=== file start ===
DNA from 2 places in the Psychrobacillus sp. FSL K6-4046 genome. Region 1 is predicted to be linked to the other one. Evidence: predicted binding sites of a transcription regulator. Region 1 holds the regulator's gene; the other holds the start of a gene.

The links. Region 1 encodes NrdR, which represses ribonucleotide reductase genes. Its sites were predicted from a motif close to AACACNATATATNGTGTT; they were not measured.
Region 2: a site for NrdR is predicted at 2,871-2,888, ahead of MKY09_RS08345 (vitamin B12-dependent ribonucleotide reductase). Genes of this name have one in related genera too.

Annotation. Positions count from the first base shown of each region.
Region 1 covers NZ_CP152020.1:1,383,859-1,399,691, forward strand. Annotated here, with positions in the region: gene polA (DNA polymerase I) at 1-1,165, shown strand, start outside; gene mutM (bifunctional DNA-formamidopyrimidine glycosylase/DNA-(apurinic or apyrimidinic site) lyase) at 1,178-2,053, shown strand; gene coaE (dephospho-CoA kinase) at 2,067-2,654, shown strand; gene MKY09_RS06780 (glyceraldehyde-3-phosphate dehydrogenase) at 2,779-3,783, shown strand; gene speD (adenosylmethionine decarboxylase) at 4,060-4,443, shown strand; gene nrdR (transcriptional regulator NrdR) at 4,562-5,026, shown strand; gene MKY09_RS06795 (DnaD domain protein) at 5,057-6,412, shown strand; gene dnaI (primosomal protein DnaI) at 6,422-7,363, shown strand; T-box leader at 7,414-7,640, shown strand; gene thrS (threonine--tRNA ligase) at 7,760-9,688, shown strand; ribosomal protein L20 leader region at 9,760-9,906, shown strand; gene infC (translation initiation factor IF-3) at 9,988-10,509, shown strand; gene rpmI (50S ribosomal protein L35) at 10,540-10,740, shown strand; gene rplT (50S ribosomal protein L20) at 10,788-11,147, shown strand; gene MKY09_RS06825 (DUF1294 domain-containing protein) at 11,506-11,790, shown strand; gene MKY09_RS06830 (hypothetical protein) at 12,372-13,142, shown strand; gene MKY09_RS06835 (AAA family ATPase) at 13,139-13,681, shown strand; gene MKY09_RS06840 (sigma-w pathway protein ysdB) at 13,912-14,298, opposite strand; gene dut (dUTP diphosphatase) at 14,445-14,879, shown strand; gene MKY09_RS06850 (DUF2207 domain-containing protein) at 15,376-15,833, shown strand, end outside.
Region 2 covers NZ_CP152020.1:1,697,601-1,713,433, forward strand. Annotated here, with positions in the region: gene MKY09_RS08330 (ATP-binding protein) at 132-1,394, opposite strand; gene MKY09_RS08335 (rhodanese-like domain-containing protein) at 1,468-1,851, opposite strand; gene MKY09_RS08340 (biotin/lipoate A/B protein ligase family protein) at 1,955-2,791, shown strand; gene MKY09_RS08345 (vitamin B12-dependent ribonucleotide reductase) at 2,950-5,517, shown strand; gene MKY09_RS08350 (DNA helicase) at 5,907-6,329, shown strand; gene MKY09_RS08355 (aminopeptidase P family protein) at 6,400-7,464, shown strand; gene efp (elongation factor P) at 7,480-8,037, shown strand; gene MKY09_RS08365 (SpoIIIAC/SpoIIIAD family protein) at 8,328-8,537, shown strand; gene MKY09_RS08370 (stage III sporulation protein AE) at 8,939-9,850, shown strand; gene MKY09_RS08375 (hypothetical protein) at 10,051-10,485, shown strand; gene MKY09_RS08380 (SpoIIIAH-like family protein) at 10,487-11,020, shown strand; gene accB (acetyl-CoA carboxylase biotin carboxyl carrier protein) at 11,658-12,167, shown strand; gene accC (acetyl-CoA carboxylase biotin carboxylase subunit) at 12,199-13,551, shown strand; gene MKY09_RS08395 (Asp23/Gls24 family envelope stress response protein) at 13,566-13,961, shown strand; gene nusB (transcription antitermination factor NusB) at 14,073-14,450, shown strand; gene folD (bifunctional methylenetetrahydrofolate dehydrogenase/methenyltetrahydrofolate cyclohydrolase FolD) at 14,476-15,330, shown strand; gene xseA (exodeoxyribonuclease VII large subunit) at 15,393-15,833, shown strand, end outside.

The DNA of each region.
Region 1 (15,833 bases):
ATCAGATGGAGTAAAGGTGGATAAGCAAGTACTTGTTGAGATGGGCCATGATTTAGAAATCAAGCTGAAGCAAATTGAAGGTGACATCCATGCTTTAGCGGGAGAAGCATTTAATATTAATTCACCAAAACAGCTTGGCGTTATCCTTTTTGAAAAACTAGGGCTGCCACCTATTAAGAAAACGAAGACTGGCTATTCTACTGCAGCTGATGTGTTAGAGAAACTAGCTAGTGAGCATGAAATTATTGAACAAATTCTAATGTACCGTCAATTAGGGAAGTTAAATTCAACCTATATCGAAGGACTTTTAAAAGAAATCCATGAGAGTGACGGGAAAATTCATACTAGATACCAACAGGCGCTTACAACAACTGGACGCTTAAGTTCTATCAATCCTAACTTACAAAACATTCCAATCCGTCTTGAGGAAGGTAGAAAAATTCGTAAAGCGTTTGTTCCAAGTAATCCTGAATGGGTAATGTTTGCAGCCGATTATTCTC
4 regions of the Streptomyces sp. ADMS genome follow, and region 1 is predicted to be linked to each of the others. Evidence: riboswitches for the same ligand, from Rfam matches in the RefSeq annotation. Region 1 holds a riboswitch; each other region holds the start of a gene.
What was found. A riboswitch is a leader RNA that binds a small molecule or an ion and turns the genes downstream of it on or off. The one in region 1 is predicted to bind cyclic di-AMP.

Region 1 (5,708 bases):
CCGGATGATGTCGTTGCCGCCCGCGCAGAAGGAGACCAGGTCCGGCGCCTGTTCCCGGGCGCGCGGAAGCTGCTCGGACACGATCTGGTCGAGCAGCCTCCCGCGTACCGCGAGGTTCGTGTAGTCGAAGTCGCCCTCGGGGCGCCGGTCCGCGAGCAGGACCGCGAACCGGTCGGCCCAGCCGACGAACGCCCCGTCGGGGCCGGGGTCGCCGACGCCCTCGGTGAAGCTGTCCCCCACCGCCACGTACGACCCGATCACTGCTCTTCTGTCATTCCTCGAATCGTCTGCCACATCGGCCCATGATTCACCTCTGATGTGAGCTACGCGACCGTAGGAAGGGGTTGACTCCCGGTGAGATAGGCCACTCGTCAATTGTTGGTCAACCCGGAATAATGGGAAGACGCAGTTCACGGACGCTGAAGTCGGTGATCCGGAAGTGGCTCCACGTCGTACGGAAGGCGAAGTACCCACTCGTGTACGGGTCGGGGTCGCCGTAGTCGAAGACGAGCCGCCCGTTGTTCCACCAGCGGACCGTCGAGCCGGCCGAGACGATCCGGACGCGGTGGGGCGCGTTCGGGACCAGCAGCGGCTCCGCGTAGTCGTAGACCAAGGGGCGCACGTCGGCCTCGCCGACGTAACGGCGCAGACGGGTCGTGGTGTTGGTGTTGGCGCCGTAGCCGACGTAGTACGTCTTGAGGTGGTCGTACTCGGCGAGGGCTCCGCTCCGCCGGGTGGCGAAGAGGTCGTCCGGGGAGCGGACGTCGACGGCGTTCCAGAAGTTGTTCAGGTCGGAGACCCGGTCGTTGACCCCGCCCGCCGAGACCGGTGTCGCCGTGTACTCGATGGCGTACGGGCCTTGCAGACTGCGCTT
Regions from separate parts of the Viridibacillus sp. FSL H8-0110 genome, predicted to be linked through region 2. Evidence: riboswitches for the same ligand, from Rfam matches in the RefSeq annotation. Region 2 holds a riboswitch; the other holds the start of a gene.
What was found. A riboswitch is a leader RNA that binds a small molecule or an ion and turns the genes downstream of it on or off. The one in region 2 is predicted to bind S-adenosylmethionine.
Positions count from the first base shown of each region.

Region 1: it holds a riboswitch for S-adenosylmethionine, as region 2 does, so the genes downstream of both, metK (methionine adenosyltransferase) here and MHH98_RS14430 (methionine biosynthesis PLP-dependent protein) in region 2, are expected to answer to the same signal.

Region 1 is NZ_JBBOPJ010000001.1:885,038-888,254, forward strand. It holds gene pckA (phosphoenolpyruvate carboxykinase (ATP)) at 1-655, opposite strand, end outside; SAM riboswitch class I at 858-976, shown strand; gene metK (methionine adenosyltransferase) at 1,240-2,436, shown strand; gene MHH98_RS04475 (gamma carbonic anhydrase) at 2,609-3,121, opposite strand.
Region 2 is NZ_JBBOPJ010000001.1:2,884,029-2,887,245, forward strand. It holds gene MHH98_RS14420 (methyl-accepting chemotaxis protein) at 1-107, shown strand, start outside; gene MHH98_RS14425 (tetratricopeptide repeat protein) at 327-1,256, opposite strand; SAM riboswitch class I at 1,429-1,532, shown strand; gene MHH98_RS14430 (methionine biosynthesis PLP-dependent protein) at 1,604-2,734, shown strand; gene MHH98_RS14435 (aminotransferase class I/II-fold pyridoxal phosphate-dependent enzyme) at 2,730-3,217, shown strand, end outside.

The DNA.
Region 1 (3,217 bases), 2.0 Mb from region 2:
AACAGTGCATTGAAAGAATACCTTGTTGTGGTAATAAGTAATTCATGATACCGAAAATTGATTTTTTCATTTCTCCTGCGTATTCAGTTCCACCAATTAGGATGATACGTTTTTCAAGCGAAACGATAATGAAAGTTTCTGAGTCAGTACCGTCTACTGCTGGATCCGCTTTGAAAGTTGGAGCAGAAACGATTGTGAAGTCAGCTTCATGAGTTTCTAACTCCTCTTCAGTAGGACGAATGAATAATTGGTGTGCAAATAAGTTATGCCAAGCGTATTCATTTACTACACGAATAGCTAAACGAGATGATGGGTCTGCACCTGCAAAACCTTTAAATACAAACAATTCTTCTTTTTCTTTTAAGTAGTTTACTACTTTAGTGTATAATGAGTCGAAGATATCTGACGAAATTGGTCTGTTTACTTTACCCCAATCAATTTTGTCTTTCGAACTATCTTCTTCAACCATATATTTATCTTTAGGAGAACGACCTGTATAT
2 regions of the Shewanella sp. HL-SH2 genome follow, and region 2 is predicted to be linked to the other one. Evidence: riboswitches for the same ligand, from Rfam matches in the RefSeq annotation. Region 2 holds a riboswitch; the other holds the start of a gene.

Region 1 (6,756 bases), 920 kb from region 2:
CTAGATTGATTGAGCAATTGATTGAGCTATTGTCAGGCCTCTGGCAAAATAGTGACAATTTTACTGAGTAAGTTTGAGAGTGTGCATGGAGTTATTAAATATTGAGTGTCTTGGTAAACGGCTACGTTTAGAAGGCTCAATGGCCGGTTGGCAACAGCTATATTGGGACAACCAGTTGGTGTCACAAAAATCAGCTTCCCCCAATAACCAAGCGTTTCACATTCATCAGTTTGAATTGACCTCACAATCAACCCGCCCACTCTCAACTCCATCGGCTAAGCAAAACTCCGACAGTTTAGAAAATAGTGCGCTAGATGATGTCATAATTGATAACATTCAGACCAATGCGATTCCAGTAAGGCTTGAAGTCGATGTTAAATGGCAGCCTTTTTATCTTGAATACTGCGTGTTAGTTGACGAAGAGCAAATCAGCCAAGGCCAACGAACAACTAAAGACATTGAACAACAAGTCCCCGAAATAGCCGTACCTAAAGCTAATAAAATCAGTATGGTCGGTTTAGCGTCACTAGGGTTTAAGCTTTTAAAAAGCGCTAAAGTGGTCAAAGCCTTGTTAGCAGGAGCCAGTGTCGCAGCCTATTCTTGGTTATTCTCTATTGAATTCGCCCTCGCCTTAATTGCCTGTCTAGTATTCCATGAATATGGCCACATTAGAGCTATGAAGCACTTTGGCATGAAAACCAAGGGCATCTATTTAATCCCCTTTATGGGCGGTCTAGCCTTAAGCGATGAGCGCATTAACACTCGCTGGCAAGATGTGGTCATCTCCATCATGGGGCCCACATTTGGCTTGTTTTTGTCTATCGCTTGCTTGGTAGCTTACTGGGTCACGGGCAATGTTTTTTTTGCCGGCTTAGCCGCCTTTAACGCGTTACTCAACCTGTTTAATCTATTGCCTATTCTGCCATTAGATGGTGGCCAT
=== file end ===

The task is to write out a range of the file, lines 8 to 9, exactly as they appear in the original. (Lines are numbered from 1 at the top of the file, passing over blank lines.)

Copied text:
Region 1 (15,833 bases):
ATCAGATGGAGTAAAGGTGGATAAGCAAGTACTTGTTGAGATGGGCCATGATTTAGAAATCAAGCTGAAGCAAATTGAAGGTGACATCCATGCTTTAGCGGGAGAAGCATTTAATATTAATTCACCAAAACAGCTTGGCGTTATCCTTTTTGAAAAACTAGGGCTGCCACCTATTAAGAAAACGAAGACTGGCTATTCTACTGCAGCTGATGTGTTAGAGAAACTAGCTAGTGAGCATGAAATTATTGAACAAATTCTAATGTACCGTCAATTAGGGAAGTTAAATTCAACCTATATCGAAGGACTTTTAAAAGAAATCCATGAGAGTGACGGGAAAATTCATACTAGATACCAACAGGCGCTTACAACAACTGGACGCTTAAGTTCTATCAATCCTAACTTACAAAACATTCCAATCCGTCTTGAGGAAGGTAGAAAAATTCGTAAAGCGTTTGTTCCAAGTAATCCTGAATGGGTAATGTTTGCAGCCGATTATTCTC